Finding Her Groove: An Intimate Interview with Taylor Kelly on her musical journey, ever-evolving sound, and new EP ‘The Spins’

Born and raised in the suburbs of Rochester, NY, Taylor Kelly has become a cornerstone of the vibrant Philadelphia music scene, where she has further honed her introspective take on jazz, soul, and funk. Known for her dynamic blend of genres, Kelly combines her smooth, powerful, and technically informed voice with a full horn section, addictive hip-hop and electronic beats, and complex arrangements.

A Berklee College of Music graduate, she has released six albums/EPs and has shared the stage with notable artists such as Dirty Loops, St. Paul and the Broken Bones, and Moonchild. Kelly’s music is a testament to her unyielding commitment to self-expression, seamlessly integrating influences from Stevie Wonder, Roy Hargrove, Erykah Badu, and Emily King. Her sound melds the improvisational looseness of jazz, the rhythmic earworms of funk, and the moving resonance of soul, carving out a unique niche in the music world.

In this interview, Taylor delves into the inspirations and meanings behind her latest EP, The Spins , her journey into music, and her ever-evolving sound.

What inspired “Take Me,” the first single from your new EP, The Spins ?

I was really feeling myself and honestly hadn’t felt a confidence like that for a while, so I just went with it. This EP is a lot about my struggles with OCD (particularly harmful intrusive thoughts), and with this particular song, I just wanted to stay in this moment of feeling alive and free. I think that’s why I’m asking for someone to take me away because I knew I’d eventually go back to just being in my head and, frankly, not feeling very good about myself.

Explain the meaning behind The Spins.

“The Spins” is actually the name of the closing track on the EP, and I really just thought it captured how I felt writing all of these songs. Thoughts were racing so intensely in my head that it would feel really dizzying. It’s short and simple and right to the point!

What kind of gear are you currently using?

In my live performance, I always use a TC Helicon Voicelive Touch. For me, it’s about arrangement and adding and taking away layers depending on what the song needs at different points. It allows me to really deliver the songs the way I want them to be heard — whether that’s taking you to a trippier place with massive delay or beefing up a chorus by adding in an octave below the melody. It makes everything sound bigger and more interesting, and I love how cinematic it can feel.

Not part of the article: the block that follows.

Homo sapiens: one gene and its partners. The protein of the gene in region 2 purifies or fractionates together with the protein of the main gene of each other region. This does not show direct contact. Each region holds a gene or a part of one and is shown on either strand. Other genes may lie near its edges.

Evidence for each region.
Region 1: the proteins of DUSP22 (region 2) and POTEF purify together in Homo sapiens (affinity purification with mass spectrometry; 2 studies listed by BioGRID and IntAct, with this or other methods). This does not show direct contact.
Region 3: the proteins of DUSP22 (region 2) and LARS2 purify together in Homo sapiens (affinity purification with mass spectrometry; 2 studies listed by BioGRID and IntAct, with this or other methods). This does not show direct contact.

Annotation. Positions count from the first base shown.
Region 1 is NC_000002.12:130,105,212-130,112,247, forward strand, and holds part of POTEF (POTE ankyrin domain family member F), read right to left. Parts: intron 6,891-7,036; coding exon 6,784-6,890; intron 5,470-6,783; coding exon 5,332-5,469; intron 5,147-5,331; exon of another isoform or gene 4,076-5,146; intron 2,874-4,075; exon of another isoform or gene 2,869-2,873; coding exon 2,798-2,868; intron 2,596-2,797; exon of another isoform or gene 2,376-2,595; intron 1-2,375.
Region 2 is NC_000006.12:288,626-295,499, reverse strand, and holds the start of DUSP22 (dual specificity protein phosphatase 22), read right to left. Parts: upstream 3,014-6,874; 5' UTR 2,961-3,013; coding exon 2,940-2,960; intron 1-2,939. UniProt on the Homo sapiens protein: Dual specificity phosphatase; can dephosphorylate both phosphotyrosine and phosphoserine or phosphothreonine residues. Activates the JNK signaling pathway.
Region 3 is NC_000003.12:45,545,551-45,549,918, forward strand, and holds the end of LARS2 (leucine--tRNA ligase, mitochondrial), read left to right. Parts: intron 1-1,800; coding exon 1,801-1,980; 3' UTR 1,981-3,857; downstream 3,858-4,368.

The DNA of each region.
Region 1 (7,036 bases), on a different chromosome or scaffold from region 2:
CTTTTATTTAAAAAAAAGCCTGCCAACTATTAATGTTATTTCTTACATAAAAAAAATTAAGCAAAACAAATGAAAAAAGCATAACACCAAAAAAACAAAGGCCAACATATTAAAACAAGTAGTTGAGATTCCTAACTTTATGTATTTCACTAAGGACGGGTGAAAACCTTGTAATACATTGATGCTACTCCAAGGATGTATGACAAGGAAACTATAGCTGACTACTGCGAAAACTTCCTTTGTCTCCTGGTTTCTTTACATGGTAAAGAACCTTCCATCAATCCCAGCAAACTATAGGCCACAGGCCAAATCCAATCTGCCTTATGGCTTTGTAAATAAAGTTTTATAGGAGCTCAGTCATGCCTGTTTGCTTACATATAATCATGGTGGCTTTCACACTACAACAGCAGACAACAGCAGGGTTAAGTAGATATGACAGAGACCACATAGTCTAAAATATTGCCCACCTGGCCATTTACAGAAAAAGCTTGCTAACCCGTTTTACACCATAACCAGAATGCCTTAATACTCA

How did you get started in music?

I fell into music at a very young age and no one pushed me into it. My dad was a trumpet player up through college, and my mom was a dancer through her 20s, so I think it was in my bones, but I got involved with choirs and bands as soon as I was able to and then was quickly drawn to musical theater. I was always drawn to the stage (and, let’s be honest, being the center of attention). I’ve always loved entertaining, making people laugh, and moving them. It wasn’t until going to Berklee College of Music that I began to write my own songs and really come into my own as a musician/vocalist and go down the path I’m now on.

What is your definition of sound, vocally and musically? And is your sound evolving?

When I first started singing, I took classical voice lessons and simultaneously was really passionate about musical theater. To listen to a recording of me singing at my senior voice recital in high school and then listen to me now would be pretty jarring. I think our sound evolves and changes based on what we’re spending our time listening to or surrounding ourselves with. Sound to me is just that. I always love when people tell me I have the “Philadelphia sound” because it’s really cool to know that you’ve really been listening and so influenced by where you are. My sound is ever-evolving, and I think that’s what makes being a musician so exciting.

What inspires your writing? Do you draw inspiration from poems, music, TV, or other media?

I’m almost always inspired by my own personal experiences. It’s always been hard for me to write from any other perspective. I can certainly fabricate things that I’ve experienced to really get the feeling or idea across, but I’m always writing from what I’m feeling in that moment or something that happened to me that day, week, or month. It keeps me honest, especially when it’s hard for me to process things or express how I’m really feeling. It’s healing, really. Of course, I draw inspiration from other artists I’m listening to, but I think that’s more subconscious.

What can you share about your writing process?

I write in my journal a lot, so sometimes I’ll have lyrics just waiting to be put in a song, but I won’t know it until I’ve sat down at my keyboard and come up with a chord progression I really like. The music always inspires the lyrics for me since you can really create a world with chords, tempo, and feel. I’m not practical when I write so if it doesn’t all come out at once, it’s likely I’ll never finish the song. I really have to allow myself the time and space to be in a flow state — an uninhibited place where I’m not really thinking about anything I’m writing and just writing. I don’t write very often at all, but when I do, it’s because I really need to.

Why do you make music?

It is healing. It helps me process my world, my feelings, my experiences, my relationships. It is an incredibly powerful outlet for stress, anxiety, uncertainty, joy, love, sadness, anger, fantasy, reality. It is truly everything. And to be able to share that with other musicians and other people around the world? Now, that’s pretty f–king cool. (“Take Me”) (“Take Me” live)

Read More

By admin

Leave a Reply